Student interns serve in vital roles across the MacArthur Justice Center. They make important contributions to the work we do. But even more important, we know that one of the best ways to ensure real, lasting change is to help shape the next generation of attorneys dedicated to continuing the fight for justice.
In Chicago, the MacArthur Justice Center is part of Northwestern University Pritzker School of Law’s Bluhm Legal Clinic, one of the nation’s most highly regarded law school clinics. At Northwestern, MacArthur Justice Center lawyers teach a clinic course on complex civil rights litigation. As part of that course, clinic students have the opportunity to participate in the MacArthur Justice Center’s cases and thereby gain real-world experience in legal practice. In addition to learning and sharpening their technical skills at legal research, case planning, motion practice, pretrial discovery and courtroom work, the students also get the chance to examine first hand some of the most pressing current challenges in the criminal justice system.
The MacArthur Justice Center doesn’t just offer practical experience working on real cases, it provides students with the opportunity to make an impact in people’s lives. I came to law school because of the principle that the law should be extended and applied equally to every citizen. Clinic offers students the ability to discuss litigation strategy and other legal processes with great legal minds and has helped me learn to interpret and apply the law effectively to mitigate instances of prejudice and discrimination. Working directly with clients has provided unique insight into legal professionalism––our clients were afforded the opportunity to communicate their narratives; and I gained invaluable insight into what makes a good lawyer. The skills I have developed as a result of MacArthur have not only taught me about what makes a good lawyer, it has shown me the type of lawyer I want to be.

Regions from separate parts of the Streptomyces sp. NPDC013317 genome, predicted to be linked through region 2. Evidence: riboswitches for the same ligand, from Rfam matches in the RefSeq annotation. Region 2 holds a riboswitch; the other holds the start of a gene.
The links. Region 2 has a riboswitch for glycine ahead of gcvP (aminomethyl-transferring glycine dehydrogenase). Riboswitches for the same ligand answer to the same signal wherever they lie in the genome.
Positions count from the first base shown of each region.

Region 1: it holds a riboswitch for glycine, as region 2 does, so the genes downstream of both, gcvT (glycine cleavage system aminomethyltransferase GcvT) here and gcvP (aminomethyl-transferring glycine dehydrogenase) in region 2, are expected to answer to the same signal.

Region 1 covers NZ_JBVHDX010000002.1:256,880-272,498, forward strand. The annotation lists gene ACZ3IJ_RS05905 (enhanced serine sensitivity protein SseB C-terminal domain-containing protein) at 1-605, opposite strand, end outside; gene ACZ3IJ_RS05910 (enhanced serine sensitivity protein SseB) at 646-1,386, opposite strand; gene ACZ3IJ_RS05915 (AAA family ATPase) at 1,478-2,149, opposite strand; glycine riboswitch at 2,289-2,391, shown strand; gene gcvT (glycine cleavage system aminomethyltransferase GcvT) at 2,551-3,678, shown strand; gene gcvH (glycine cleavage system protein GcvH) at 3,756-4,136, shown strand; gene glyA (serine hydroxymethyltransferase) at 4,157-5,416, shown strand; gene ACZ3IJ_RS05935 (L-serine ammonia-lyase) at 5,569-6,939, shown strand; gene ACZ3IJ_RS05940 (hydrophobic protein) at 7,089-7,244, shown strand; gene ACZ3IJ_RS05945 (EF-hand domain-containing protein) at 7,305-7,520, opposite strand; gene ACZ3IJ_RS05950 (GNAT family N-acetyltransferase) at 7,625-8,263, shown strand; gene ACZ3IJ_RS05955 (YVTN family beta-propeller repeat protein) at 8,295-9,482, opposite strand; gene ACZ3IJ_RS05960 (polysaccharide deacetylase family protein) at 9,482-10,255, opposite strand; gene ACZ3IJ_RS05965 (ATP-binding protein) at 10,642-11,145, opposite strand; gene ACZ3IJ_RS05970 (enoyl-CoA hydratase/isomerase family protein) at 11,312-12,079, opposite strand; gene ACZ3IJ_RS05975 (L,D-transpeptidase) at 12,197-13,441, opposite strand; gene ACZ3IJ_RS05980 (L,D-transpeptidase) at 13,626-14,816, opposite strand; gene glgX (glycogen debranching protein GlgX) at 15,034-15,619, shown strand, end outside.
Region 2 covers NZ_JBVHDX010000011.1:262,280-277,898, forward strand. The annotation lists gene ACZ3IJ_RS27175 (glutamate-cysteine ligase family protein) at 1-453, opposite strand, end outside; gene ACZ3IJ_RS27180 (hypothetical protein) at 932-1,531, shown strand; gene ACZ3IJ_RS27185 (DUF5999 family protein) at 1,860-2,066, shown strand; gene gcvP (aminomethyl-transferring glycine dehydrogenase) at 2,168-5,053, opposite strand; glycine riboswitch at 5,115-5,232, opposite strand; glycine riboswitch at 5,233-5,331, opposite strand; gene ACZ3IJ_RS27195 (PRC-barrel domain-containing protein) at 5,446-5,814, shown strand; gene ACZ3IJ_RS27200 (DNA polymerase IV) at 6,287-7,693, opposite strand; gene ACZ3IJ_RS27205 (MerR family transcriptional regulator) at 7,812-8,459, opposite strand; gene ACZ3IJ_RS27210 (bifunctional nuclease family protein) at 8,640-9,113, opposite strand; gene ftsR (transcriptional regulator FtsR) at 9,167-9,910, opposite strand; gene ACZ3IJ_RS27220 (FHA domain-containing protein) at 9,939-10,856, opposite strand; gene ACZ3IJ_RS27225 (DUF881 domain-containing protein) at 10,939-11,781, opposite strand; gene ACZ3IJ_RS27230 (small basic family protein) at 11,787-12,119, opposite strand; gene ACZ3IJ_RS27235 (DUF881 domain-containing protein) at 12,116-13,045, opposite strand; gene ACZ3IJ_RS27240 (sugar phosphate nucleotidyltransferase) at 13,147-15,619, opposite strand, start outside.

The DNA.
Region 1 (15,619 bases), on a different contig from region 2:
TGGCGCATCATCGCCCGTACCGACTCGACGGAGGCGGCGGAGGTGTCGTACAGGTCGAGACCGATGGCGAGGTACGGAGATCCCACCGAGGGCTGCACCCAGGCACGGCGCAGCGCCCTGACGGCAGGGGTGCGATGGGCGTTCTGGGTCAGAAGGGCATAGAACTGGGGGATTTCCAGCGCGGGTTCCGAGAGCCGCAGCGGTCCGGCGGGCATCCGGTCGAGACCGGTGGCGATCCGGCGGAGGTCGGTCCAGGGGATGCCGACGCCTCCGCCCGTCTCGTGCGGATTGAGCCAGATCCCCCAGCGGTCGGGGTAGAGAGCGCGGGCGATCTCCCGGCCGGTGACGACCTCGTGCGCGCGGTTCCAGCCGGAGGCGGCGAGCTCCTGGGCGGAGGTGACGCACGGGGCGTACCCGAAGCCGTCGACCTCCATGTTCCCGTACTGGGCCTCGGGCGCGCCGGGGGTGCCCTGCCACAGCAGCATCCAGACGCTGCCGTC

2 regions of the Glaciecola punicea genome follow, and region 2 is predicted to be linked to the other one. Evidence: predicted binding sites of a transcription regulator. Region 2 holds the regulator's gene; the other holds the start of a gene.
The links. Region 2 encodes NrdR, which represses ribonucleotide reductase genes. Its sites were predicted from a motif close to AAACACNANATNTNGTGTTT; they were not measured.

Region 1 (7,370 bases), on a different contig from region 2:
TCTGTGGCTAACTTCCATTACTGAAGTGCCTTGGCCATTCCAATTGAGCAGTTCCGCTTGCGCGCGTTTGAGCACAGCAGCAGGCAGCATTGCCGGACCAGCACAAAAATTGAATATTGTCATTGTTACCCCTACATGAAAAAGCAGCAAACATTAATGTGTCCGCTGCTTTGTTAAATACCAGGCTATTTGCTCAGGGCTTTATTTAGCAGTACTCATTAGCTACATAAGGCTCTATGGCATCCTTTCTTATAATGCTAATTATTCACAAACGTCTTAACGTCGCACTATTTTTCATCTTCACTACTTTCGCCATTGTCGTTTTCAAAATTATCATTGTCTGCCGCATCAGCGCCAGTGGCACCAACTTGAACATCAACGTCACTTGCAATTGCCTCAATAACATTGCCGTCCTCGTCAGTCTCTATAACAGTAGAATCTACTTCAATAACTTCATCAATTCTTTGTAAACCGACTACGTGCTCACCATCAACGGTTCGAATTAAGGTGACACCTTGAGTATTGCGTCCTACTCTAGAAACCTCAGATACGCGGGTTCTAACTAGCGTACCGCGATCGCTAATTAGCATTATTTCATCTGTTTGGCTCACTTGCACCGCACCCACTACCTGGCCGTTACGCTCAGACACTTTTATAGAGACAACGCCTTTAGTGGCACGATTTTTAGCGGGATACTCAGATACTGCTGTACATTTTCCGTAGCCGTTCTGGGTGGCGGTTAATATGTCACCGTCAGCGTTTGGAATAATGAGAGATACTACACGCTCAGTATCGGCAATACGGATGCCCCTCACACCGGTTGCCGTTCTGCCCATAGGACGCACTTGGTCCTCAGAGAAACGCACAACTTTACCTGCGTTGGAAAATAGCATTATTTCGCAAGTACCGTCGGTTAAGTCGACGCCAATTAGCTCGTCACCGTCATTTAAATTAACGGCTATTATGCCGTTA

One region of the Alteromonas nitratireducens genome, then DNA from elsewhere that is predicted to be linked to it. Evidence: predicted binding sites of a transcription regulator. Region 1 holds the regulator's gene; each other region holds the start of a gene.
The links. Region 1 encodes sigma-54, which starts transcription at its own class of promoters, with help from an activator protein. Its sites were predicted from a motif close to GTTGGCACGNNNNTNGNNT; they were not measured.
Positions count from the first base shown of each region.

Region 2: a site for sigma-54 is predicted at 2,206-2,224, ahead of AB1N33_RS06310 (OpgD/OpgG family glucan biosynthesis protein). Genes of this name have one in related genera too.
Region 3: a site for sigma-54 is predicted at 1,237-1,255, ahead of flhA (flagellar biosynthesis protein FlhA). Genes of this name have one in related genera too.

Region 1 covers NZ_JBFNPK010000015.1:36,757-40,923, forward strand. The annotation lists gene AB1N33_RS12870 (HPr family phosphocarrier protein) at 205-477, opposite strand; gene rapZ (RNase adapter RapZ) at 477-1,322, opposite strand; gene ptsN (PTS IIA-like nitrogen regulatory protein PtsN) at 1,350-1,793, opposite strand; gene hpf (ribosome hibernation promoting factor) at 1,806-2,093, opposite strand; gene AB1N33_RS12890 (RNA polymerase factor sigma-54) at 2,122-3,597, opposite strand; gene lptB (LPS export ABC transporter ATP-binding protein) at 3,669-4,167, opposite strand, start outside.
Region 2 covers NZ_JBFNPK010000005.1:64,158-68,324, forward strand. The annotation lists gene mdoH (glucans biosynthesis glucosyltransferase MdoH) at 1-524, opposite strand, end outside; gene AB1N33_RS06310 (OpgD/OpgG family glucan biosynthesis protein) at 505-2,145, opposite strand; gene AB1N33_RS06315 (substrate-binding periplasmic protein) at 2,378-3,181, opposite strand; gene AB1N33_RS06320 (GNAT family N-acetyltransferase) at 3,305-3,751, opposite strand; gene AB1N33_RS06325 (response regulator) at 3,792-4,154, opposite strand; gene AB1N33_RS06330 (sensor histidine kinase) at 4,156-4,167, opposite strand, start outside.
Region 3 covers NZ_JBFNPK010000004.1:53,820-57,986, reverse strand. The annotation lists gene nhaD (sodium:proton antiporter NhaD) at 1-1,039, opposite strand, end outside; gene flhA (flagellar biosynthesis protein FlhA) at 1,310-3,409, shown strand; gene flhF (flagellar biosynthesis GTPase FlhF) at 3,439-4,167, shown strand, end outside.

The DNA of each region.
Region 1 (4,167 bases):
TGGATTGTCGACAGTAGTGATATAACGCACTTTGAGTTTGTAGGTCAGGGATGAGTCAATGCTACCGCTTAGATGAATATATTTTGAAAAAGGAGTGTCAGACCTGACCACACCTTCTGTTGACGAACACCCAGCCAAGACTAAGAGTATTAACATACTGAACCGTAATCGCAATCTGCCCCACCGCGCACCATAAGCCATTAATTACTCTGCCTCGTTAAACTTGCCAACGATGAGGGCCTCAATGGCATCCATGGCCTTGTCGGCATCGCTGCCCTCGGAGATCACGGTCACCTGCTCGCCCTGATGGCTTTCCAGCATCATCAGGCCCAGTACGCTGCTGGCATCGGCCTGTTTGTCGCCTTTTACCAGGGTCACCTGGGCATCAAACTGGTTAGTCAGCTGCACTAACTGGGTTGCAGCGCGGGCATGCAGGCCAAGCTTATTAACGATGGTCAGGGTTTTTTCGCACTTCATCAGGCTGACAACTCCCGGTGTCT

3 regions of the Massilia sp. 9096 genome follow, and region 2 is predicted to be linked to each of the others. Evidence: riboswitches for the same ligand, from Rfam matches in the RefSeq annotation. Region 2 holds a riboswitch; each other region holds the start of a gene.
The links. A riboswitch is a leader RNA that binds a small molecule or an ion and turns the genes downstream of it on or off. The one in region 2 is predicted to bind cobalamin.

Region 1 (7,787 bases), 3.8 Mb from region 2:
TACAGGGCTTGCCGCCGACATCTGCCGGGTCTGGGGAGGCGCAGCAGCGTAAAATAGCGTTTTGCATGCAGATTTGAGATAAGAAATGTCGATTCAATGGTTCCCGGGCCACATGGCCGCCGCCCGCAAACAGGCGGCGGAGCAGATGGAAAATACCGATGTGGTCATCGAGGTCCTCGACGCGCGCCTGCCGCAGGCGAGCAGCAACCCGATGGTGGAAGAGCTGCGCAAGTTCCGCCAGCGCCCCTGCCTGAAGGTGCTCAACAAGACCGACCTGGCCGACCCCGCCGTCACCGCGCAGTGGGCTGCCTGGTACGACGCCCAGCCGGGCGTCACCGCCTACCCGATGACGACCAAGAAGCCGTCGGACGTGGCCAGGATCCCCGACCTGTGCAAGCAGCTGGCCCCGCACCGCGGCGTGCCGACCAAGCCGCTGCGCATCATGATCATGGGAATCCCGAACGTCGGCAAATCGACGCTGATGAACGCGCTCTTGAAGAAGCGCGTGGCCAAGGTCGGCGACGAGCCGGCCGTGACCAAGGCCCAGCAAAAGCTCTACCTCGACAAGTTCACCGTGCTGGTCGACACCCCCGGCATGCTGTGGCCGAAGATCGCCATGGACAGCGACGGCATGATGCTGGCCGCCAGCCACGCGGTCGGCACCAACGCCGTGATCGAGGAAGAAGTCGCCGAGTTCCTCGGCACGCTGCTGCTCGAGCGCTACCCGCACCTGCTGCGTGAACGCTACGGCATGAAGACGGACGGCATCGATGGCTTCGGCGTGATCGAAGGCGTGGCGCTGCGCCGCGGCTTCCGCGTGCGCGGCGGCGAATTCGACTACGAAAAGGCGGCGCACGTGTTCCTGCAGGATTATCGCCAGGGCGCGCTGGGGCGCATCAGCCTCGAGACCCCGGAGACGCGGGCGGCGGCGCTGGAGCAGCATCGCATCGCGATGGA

— Theo Benjamin
Northwestern University Alumni
Eight students are selected to participate in the MacArthur Justice Clinic each semester at the University of Mississippi School of Law. These students take a substantive class in civil rights law and litigation taught by Professor Cliff Johnson and work side-by-side with MacArthur’s Mississippi team on active litigation and investigations in Mississippi. Students perform a variety of legal work, including meeting with clients, interviewing witnesses, conducting research, drafting legal documents, collecting data, monitoring courtrooms, and developing litigation strategies. Each semester, students meet with inmates in Mississippi jails as part of the Clinic’s ongoing effort to monitor pre-trial detention policies and the condition of Mississippi prisons.
Working with the MacArthur Justice Clinic gave me the opportunity to work for people ignored and discarded by the criminal justice system. I spoke to men in prison and listened to their stories of sitting behind bars for years without even an indictment or having seen a lawyer. I helped create the first-ever database identifying the individuals detained in Mississippi jails, including some of the very men I met and spoke to. Working with the MacArthur Justice Center means working every day to uplift the voices and stories of prisoners and the poor to make permanent changes to our criminal justice system through litigation and advocacy.